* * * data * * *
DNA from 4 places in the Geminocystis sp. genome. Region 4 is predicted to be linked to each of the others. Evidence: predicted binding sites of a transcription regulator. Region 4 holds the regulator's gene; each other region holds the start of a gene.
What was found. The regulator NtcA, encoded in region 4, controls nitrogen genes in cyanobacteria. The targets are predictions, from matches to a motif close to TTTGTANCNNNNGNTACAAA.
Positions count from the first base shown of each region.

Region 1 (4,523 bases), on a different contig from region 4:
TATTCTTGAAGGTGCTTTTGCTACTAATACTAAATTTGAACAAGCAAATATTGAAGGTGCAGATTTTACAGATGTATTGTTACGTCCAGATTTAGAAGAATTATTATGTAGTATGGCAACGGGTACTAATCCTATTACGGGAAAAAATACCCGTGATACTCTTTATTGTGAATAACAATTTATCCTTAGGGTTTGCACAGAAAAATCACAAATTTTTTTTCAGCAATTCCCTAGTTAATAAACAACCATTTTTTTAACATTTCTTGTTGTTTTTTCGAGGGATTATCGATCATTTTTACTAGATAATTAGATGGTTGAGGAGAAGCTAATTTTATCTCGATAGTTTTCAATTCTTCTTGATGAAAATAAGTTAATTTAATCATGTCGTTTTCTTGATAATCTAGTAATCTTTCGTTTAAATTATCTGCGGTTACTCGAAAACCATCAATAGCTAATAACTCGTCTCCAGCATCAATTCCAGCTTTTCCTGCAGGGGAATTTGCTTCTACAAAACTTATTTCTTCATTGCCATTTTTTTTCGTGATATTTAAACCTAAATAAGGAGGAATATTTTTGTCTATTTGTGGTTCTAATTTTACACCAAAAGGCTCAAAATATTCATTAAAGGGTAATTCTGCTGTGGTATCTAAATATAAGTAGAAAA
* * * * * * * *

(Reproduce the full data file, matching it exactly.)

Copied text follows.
DNA from 4 places in the Geminocystis sp. genome. Region 4 is predicted to be linked to each of the others. Evidence: predicted binding sites of a transcription regulator. Region 4 holds the regulator's gene; each other region holds the start of a gene.
What was found. The regulator NtcA, encoded in region 4, controls nitrogen genes in cyanobacteria. The targets are predictions, from matches to a motif close to TTTGTANCNNNNGNTACAAA.
Positions count from the first base shown of each region.

Region 1 (4,523 bases), on a different contig from region 4:
TATTCTTGAAGGTGCTTTTGCTACTAATACTAAATTTGAACAAGCAAATATTGAAGGTGCAGATTTTACAGATGTATTGTTACGTCCAGATTTAGAAGAATTATTATGTAGTATGGCAACGGGTACTAATCCTATTACGGGAAAAAATACCCGTGATACTCTTTATTGTGAATAACAATTTATCCTTAGGGTTTGCACAGAAAAATCACAAATTTTTTTTCAGCAATTCCCTAGTTAATAAACAACCATTTTTTTAACATTTCTTGTTGTTTTTTCGAGGGATTATCGATCATTTTTACTAGATAATTAGATGGTTGAGGAGAAGCTAATTTTATCTCGATAGTTTTCAATTCTTCTTGATGAAAATAAGTTAATTTAATCATGTCGTTTTCTTGATAATCTAGTAATCTTTCGTTTAAATTATCTGCGGTTACTCGAAAACCATCAATAGCTAATAACTCGTCTCCAGCATCAATTCCAGCTTTTCCTGCAGGGGAATTTGCTTCTACAAAACTTATTTCTTCATTGCCATTTTTTTTCGTGATATTTAAACCTAAATAAGGAGGAATATTTTTGTCTATTTGTGGTTCTAATTTTACACCAAAAGGCTCAAAATATTCATTAAAGGGTAATTCTGCTGTGGTATCTAAATATAAGTAGAAAA